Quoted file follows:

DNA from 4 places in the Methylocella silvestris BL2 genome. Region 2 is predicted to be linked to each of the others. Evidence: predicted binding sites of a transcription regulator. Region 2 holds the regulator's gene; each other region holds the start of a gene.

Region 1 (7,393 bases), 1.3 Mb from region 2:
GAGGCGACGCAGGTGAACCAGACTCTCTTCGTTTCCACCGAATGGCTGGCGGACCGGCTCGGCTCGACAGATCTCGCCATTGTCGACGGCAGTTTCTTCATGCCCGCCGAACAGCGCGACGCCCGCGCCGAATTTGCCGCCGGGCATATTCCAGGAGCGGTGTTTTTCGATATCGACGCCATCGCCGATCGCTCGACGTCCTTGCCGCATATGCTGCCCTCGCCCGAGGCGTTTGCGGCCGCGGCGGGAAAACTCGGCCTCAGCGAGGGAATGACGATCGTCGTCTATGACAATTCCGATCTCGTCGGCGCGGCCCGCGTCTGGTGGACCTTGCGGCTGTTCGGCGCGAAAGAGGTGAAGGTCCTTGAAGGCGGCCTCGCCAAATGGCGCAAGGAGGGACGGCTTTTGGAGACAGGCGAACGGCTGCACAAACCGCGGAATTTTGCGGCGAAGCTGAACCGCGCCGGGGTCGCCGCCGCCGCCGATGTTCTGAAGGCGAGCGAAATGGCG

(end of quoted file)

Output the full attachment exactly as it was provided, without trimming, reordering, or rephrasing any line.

DNA from 4 places in the Methylocella silvestris BL2 genome. Region 2 is predicted to be linked to each of the others. Evidence: predicted binding sites of a transcription regulator. Region 2 holds the regulator's gene; each other region holds the start of a gene.

Region 1 (7,393 bases), 1.3 Mb from region 2:
GAGGCGACGCAGGTGAACCAGACTCTCTTCGTTTCCACCGAATGGCTGGCGGACCGGCTCGGCTCGACAGATCTCGCCATTGTCGACGGCAGTTTCTTCATGCCCGCCGAACAGCGCGACGCCCGCGCCGAATTTGCCGCCGGGCATATTCCAGGAGCGGTGTTTTTCGATATCGACGCCATCGCCGATCGCTCGACGTCCTTGCCGCATATGCTGCCCTCGCCCGAGGCGTTTGCGGCCGCGGCGGGAAAACTCGGCCTCAGCGAGGGAATGACGATCGTCGTCTATGACAATTCCGATCTCGTCGGCGCGGCCCGCGTCTGGTGGACCTTGCGGCTGTTCGGCGCGAAAGAGGTGAAGGTCCTTGAAGGCGGCCTCGCCAAATGGCGCAAGGAGGGACGGCTTTTGGAGACAGGCGAACGGCTGCACAAACCGCGGAATTTTGCGGCGAAGCTGAACCGCGCCGGGGTCGCCGCCGCCGCCGATGTTCTGAAGGCGAGCGAAATGGCG